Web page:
Posted on September 30, 2023

Liquidated Damages In An Illinois Divorce

People who get divorced both know each other and hate each other. The clever soon-to-be divorcee will enjoy putting a clause in their Marital Settlement Agreement which they know their soon-to-be former spouse cannot resist triggering. These clauses usually trigger some kind of payout from the triggering spouse to the clever spouse who included the clause. Such awards known as “liquidated damages” in the world of contract law and must, therefore, observe the rules surrounding liquidated damages when applied in an Illinois divorce.

In Illinois divorce agreements are enforceable contracts. However, individual clauses of an agreement may be invalidated under certain circumstances. Liquidated damages clauses are usually invalid if they are part of an Illinois divorce agreement.

Divorce Agreements Are Enforceable Contracts

Signing a Judgment for Dissolution, a Marital Settlement, an Allocation of Parenting Time and Parental Responsibilities, an agreed order or any signed document between two divorcing or divorce parties is an enforceable contract.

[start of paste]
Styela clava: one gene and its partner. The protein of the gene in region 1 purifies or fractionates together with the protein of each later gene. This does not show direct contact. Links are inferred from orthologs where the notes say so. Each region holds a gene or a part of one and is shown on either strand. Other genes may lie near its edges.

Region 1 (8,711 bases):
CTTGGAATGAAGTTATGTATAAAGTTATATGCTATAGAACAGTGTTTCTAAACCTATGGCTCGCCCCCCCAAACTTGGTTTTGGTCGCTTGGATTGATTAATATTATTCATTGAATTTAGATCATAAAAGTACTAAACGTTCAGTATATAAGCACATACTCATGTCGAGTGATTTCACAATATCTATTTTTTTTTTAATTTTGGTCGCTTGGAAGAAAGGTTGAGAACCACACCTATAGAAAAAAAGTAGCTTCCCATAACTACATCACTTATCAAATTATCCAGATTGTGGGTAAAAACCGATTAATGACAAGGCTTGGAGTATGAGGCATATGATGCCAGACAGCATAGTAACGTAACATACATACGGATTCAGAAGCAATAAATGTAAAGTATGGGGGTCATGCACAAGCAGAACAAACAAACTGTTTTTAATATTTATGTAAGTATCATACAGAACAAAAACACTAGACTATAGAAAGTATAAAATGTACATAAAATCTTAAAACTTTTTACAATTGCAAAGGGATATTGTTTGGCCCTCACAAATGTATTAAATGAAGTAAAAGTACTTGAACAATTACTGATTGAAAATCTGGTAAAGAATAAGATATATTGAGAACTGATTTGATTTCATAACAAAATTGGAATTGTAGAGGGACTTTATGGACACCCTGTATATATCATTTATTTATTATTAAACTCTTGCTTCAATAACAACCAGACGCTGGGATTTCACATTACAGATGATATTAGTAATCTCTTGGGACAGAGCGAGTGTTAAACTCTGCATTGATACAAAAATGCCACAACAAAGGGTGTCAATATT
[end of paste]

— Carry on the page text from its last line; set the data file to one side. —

“To promote amicable settlement of disputes between parties to a marriage attendant upon the dissolution of their marriage, the parties may enter into an agreement containing provisions for disposition of any property owned by either of them, maintenance of either of them, support, parental responsibility allocation of their children, and support of their children” 750 ILCS 5/502(a)

“It is well settled in Illinois that the law favors the amicable settlement of property rights in cases of marital dissolution.” In re Marriage of Lorton, 203 Ill. App. 3d 823, 825 (Ill. App. Ct. 1990)

Most people understand that signing a piece of paper is binding. When a particular clause of a contract is considered months or years later, one party might think “this one aspect of the contract does not seem fair now under the circumstances…so I do not want to follow it.”

All the provisions of a contract are deemed valid initially.

When considering the enforceability of a contractual provision, an Illinois divorce court should start with the premise that “[t]he law and the public policy of Illinois permit and require that competent parties be free to contract with one another.” Liccardi v. Stolt Terminals, Inc., 178 Ill. 2d 540, 549 (1997).